Mac OS 9.2.2 Update Released -- Apple last week updated Mac OS 9 with little fanfare or documentation. According to Apple's Web site, the Mac OS 9.2.2 Update "improves Classic application compatibility in Mac OS X and delivers support for Macintosh systems that are based on the PowerPC G3 or G4 processor." The update is available through the Software Update control panel, or can be downloaded separately from Apple's Web site as a 21 MB disk image. The update is available in North American and International English, French, German, Japanese, Spanish, Italian, and Dutch versions, and requires Mac OS 9.2.1 and a Macintosh with a PowerPC G3 or G4 processor, excluding the original PowerBook G3. Initial user reports on sites like MacInTouch and MacFixIt have revolved around problems with unrecognized FireWire devices, loss of video resolutions, and Open Firmware booting. Solutions generally involve resetting the PRAM, and in the cause of Open Firmware booting problems, defragmenting so the System Folder is in the first 8 GB of the hard disk. As always, make sure you have a current backup before installing. [JLC]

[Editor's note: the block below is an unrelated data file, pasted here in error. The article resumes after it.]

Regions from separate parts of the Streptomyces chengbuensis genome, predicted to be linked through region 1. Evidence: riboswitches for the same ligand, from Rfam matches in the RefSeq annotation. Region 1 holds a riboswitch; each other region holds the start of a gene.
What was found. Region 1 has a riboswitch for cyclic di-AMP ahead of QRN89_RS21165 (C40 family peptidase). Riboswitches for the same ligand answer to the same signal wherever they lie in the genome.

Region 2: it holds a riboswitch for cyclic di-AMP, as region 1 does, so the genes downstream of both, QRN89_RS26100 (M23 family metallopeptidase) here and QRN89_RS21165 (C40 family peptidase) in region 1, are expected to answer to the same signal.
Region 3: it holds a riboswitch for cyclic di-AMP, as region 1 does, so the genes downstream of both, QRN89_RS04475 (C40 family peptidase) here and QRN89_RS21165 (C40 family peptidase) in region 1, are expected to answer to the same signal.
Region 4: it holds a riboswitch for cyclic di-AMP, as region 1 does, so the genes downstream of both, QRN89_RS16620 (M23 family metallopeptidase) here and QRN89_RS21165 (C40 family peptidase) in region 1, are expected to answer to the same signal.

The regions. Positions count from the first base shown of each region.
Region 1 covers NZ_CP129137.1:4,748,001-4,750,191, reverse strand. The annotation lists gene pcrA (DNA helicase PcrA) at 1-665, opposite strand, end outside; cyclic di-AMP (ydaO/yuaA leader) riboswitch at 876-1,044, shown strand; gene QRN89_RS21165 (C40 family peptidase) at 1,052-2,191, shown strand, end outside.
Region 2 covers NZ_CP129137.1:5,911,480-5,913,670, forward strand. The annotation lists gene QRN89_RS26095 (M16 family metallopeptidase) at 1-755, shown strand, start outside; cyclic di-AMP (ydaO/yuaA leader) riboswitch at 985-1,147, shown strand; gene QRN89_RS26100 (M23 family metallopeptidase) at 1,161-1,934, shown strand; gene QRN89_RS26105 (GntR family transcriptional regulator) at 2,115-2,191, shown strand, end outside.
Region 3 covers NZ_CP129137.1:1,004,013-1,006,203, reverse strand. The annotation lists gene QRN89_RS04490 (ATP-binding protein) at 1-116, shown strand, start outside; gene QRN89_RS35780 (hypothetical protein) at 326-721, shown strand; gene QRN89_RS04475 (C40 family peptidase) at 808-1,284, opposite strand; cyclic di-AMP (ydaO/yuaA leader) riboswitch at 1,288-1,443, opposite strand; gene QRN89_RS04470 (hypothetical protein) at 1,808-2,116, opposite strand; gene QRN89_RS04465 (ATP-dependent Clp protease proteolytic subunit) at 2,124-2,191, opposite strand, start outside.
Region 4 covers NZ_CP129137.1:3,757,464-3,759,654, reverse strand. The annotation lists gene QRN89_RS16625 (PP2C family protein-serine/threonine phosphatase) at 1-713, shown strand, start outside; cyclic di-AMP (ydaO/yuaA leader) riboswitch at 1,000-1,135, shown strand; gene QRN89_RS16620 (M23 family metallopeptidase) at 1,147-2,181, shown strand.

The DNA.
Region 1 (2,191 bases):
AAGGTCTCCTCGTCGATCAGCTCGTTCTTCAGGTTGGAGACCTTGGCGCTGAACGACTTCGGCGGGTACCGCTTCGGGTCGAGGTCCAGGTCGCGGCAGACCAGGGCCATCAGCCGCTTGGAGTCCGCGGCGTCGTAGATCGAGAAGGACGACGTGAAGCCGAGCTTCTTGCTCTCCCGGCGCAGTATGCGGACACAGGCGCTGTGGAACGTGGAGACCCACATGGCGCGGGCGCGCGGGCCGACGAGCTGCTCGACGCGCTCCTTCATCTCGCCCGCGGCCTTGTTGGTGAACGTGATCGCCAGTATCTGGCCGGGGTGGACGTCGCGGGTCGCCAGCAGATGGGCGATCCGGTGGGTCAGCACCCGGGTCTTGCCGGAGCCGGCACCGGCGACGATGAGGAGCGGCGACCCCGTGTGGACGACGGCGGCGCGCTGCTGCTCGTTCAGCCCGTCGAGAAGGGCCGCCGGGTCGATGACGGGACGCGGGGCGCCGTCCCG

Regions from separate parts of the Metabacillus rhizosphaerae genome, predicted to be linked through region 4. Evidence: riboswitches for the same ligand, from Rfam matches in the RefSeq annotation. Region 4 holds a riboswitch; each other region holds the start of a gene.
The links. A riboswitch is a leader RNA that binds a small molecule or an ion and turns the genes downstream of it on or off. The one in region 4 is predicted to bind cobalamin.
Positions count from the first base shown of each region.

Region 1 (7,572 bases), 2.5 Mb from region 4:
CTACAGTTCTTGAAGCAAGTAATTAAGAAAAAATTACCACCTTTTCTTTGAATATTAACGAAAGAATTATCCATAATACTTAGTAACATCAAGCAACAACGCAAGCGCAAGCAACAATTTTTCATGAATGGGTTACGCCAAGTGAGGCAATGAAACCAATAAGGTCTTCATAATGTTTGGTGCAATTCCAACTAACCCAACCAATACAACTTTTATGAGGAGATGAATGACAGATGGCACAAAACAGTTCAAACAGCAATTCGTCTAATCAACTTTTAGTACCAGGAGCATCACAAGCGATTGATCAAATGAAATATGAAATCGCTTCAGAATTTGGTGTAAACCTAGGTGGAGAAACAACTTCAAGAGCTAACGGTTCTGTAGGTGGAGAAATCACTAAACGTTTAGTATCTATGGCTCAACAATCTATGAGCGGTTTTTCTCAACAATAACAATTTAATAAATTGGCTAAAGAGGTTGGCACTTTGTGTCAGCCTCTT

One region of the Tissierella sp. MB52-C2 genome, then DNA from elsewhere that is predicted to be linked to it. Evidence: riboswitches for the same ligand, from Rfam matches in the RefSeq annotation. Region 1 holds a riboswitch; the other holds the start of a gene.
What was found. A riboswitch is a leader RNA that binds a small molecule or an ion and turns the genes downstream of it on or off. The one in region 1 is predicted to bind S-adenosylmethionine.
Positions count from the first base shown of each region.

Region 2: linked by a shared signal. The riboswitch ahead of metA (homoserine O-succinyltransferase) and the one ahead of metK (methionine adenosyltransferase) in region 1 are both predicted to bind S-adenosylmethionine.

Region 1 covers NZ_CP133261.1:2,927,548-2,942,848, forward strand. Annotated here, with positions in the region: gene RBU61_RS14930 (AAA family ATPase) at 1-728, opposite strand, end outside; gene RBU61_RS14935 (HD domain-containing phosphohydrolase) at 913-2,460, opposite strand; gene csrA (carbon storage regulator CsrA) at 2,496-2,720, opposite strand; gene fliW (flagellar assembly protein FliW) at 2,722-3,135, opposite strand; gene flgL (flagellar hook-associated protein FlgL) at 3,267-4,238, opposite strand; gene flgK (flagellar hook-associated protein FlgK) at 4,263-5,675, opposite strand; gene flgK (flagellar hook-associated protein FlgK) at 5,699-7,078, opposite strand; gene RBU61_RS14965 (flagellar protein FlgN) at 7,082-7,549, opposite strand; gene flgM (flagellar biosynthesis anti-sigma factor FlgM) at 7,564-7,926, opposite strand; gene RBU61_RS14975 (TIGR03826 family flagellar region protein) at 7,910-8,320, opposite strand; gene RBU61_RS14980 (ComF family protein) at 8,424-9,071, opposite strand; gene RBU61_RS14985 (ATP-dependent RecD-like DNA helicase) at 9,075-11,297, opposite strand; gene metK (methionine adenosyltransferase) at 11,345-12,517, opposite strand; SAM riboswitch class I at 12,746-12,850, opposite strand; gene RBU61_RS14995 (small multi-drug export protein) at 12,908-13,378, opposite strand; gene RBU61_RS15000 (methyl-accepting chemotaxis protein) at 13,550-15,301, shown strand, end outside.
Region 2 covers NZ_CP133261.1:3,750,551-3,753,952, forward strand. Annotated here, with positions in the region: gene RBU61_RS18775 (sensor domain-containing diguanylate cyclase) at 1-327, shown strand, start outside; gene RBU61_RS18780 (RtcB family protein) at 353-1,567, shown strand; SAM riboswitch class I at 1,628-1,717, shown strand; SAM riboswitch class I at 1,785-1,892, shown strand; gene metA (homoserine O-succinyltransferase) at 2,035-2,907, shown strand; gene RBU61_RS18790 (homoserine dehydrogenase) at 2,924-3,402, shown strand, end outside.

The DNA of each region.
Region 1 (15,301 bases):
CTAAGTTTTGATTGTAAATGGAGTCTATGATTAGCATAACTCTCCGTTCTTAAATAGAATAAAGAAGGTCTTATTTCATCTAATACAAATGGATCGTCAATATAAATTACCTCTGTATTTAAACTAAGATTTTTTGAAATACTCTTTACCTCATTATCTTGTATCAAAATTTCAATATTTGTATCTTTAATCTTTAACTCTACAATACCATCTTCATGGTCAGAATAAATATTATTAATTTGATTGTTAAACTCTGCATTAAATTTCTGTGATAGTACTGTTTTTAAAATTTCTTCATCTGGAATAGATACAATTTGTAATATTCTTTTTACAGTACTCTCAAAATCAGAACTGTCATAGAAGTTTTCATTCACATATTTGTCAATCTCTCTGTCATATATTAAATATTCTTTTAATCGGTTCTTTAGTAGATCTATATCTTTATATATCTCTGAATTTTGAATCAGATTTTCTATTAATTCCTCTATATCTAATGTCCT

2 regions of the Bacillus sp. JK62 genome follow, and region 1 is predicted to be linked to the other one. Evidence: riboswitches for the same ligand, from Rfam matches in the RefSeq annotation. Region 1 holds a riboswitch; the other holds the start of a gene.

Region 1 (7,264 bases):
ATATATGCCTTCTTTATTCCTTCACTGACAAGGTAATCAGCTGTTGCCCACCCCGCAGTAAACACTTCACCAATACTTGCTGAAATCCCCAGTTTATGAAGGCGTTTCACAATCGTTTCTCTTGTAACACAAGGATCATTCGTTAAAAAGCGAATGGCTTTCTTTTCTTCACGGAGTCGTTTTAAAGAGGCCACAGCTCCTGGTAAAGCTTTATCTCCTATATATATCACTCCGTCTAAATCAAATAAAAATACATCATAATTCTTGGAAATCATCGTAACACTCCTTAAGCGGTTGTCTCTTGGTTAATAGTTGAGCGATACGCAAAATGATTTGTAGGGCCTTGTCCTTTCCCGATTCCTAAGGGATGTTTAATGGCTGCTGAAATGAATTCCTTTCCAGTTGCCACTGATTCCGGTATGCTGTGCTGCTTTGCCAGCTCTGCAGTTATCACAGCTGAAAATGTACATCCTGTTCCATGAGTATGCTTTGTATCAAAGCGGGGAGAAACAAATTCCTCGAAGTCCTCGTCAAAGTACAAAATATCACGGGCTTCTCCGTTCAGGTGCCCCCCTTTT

iMovie '09: Speed Clips up to 2,000%
iMovie '09 brings back the capability to speed up or slow down clips, which went missing in iMovie '08. Select a clip and bring up the Clip Inspector by double-clicking the clip, clicking the Inspector button on the toolbar, or pressing the I key. Just as with its last appearance in iMovie HD 6, you can move a slider to make the video play back slower or faster (indicated by a turtle or hare icon).
You can also enter a value into the text field to the right of the slider, and this is where things get interesting. You're not limited to the tick mark values on the slider, so you can set the speed to be 118% of normal if you want. The field below that tells you the clip's changed duration.
But you can also exceed the boundaries of the speed slider. Enter any number between 5% and 2000%, then click Done.